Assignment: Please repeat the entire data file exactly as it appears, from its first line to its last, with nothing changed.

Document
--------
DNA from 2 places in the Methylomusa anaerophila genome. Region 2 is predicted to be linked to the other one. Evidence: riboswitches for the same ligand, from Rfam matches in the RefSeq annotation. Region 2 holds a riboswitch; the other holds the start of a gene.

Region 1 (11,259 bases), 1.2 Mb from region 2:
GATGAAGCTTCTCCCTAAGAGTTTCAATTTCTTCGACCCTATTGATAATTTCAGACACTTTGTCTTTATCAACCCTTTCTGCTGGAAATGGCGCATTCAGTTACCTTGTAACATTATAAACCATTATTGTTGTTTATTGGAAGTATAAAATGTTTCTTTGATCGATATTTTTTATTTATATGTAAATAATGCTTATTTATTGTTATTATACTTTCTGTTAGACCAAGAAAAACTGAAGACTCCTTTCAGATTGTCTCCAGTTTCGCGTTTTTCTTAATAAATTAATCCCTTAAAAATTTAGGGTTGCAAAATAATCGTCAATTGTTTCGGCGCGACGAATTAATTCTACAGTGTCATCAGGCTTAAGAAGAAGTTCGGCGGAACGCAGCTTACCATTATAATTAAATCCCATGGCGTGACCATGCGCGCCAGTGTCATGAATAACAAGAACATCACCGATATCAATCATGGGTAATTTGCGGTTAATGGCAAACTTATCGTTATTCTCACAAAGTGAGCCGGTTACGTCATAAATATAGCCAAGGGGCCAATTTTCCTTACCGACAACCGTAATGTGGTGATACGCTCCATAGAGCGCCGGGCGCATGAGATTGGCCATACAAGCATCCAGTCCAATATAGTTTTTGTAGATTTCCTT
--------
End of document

DNA from 2 places in the Methylomusa anaerophila genome. Region 2 is predicted to be linked to the other one. Evidence: riboswitches for the same ligand, from Rfam matches in the RefSeq annotation. Region 2 holds a riboswitch; the other holds the start of a gene.

Region 1 (11,259 bases), 1.2 Mb from region 2:
GATGAAGCTTCTCCCTAAGAGTTTCAATTTCTTCGACCCTATTGATAATTTCAGACACTTTGTCTTTATCAACCCTTTCTGCTGGAAATGGCGCATTCAGTTACCTTGTAACATTATAAACCATTATTGTTGTTTATTGGAAGTATAAAATGTTTCTTTGATCGATATTTTTTATTTATATGTAAATAATGCTTATTTATTGTTATTATACTTTCTGTTAGACCAAGAAAAACTGAAGACTCCTTTCAGATTGTCTCCAGTTTCGCGTTTTTCTTAATAAATTAATCCCTTAAAAATTTAGGGTTGCAAAATAATCGTCAATTGTTTCGGCGCGACGAATTAATTCTACAGTGTCATCAGGCTTAAGAAGAAGTTCGGCGGAACGCAGCTTACCATTATAATTAAATCCCATGGCGTGACCATGCGCGCCAGTGTCATGAATAACAAGAACATCACCGATATCAATCATGGGTAATTTGCGGTTAATGGCAAACTTATCGTTATTCTCACAAAGTGAGCCGGTTACGTCATAAATATAGCCAAGGGGCCAATTTTCCTTACCGACAACCGTAATGTGGTGATACGCTCCATAGAGCGCCGGGCGCATGAGATTGGCCATACAAGCATCCAGTCCAATATAGTTTTTGTAGATTTCCTT